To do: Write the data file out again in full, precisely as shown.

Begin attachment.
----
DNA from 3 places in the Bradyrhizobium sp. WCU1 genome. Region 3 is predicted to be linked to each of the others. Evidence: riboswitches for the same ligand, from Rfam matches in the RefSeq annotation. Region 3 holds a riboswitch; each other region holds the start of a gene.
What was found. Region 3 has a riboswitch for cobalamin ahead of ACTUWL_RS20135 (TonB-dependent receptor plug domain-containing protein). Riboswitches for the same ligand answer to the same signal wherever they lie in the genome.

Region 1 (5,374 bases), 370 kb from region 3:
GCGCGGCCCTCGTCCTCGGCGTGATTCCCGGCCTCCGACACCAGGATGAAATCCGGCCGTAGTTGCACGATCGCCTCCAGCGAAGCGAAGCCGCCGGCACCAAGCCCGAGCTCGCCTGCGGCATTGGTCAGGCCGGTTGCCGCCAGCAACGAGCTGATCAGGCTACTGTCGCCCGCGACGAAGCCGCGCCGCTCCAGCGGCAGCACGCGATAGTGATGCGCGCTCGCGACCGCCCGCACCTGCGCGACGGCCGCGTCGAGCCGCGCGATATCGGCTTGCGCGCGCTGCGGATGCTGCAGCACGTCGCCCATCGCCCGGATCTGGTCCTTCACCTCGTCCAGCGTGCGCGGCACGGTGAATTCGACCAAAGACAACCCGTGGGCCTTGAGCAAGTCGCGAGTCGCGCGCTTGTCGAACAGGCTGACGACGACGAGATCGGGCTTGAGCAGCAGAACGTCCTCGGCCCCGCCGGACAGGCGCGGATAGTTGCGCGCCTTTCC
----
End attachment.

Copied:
DNA from 3 places in the Bradyrhizobium sp. WCU1 genome. Region 3 is predicted to be linked to each of the others. Evidence: riboswitches for the same ligand, from Rfam matches in the RefSeq annotation. Region 3 holds a riboswitch; each other region holds the start of a gene.
What was found. Region 3 has a riboswitch for cobalamin ahead of ACTUWL_RS20135 (TonB-dependent receptor plug domain-containing protein). Riboswitches for the same ligand answer to the same signal wherever they lie in the genome.

Region 1 (5,374 bases), 370 kb from region 3:
GCGCGGCCCTCGTCCTCGGCGTGATTCCCGGCCTCCGACACCAGGATGAAATCCGGCCGTAGTTGCACGATCGCCTCCAGCGAAGCGAAGCCGCCGGCACCAAGCCCGAGCTCGCCTGCGGCATTGGTCAGGCCGGTTGCCGCCAGCAACGAGCTGATCAGGCTACTGTCGCCCGCGACGAAGCCGCGCCGCTCCAGCGGCAGCACGCGATAGTGATGCGCGCTCGCGACCGCCCGCACCTGCGCGACGGCCGCGTCGAGCCGCGCGATATCGGCTTGCGCGCGCTGCGGATGCTGCAGCACGTCGCCCATCGCCCGGATCTGGTCCTTCACCTCGTCCAGCGTGCGCGGCACGGTGAATTCGACCAAAGACAACCCGTGGGCCTTGAGCAAGTCGCGAGTCGCGCGCTTGTCGAACAGGCTGACGACGACGAGATCGGGCTTGAGCAGCAGAACGTCCTCGGCCCCGCCGGACAGGCGCGGATAGTTGCGCGCCTTTCC